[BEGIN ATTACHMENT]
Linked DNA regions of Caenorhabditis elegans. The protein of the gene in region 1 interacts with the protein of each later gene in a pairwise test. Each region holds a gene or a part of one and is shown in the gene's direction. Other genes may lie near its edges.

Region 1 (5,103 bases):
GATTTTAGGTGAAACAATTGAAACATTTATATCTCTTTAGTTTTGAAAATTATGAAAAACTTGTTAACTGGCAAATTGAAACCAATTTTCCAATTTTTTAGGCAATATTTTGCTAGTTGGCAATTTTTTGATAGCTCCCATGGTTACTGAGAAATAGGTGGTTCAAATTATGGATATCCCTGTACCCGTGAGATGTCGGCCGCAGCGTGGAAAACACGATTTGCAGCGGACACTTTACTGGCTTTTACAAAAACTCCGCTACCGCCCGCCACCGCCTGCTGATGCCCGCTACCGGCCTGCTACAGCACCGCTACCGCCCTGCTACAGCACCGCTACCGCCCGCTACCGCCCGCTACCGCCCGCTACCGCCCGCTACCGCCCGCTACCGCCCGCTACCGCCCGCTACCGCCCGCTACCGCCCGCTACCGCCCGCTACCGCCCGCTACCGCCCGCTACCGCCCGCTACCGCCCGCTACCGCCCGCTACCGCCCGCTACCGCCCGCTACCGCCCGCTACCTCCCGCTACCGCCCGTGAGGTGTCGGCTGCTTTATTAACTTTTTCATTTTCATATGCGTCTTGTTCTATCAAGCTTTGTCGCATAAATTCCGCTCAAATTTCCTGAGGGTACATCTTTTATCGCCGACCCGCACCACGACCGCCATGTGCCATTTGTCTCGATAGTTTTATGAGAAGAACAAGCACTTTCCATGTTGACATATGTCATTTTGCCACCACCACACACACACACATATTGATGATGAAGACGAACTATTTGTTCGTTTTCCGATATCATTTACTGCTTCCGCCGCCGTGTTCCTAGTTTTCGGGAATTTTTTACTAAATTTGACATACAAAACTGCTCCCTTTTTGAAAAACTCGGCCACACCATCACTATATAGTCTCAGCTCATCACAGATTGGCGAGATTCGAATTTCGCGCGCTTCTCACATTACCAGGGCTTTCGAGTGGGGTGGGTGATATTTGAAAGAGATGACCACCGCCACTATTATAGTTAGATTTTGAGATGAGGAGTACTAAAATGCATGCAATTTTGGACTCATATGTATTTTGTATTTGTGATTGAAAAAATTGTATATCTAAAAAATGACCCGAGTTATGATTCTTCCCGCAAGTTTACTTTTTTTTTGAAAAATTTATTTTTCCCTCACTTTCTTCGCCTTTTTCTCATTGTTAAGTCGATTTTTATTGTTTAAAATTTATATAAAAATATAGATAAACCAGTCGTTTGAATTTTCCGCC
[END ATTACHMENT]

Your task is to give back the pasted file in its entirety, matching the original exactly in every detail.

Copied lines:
Linked DNA regions of Caenorhabditis elegans. The protein of the gene in region 1 interacts with the protein of each later gene in a pairwise test. Each region holds a gene or a part of one and is shown in the gene's direction. Other genes may lie near its edges.

Region 1 (5,103 bases):
GATTTTAGGTGAAACAATTGAAACATTTATATCTCTTTAGTTTTGAAAATTATGAAAAACTTGTTAACTGGCAAATTGAAACCAATTTTCCAATTTTTTAGGCAATATTTTGCTAGTTGGCAATTTTTTGATAGCTCCCATGGTTACTGAGAAATAGGTGGTTCAAATTATGGATATCCCTGTACCCGTGAGATGTCGGCCGCAGCGTGGAAAACACGATTTGCAGCGGACACTTTACTGGCTTTTACAAAAACTCCGCTACCGCCCGCCACCGCCTGCTGATGCCCGCTACCGGCCTGCTACAGCACCGCTACCGCCCTGCTACAGCACCGCTACCGCCCGCTACCGCCCGCTACCGCCCGCTACCGCCCGCTACCGCCCGCTACCGCCCGCTACCGCCCGCTACCGCCCGCTACCGCCCGCTACCGCCCGCTACCGCCCGCTACCGCCCGCTACCGCCCGCTACCGCCCGCTACCGCCCGCTACCGCCCGCTACCGCCCGCTACCGCCCGCTACCTCCCGCTACCGCCCGTGAGGTGTCGGCTGCTTTATTAACTTTTTCATTTTCATATGCGTCTTGTTCTATCAAGCTTTGTCGCATAAATTCCGCTCAAATTTCCTGAGGGTACATCTTTTATCGCCGACCCGCACCACGACCGCCATGTGCCATTTGTCTCGATAGTTTTATGAGAAGAACAAGCACTTTCCATGTTGACATATGTCATTTTGCCACCACCACACACACACACATATTGATGATGAAGACGAACTATTTGTTCGTTTTCCGATATCATTTACTGCTTCCGCCGCCGTGTTCCTAGTTTTCGGGAATTTTTTACTAAATTTGACATACAAAACTGCTCCCTTTTTGAAAAACTCGGCCACACCATCACTATATAGTCTCAGCTCATCACAGATTGGCGAGATTCGAATTTCGCGCGCTTCTCACATTACCAGGGCTTTCGAGTGGGGTGGGTGATATTTGAAAGAGATGACCACCGCCACTATTATAGTTAGATTTTGAGATGAGGAGTACTAAAATGCATGCAATTTTGGACTCATATGTATTTTGTATTTGTGATTGAAAAAATTGTATATCTAAAAAATGACCCGAGTTATGATTCTTCCCGCAAGTTTACTTTTTTTTTGAAAAATTTATTTTTCCCTCACTTTCTTCGCCTTTTTCTCATTGTTAAGTCGATTTTTATTGTTTAAAATTTATATAAAAATATAGATAAACCAGTCGTTTGAATTTTCCGCC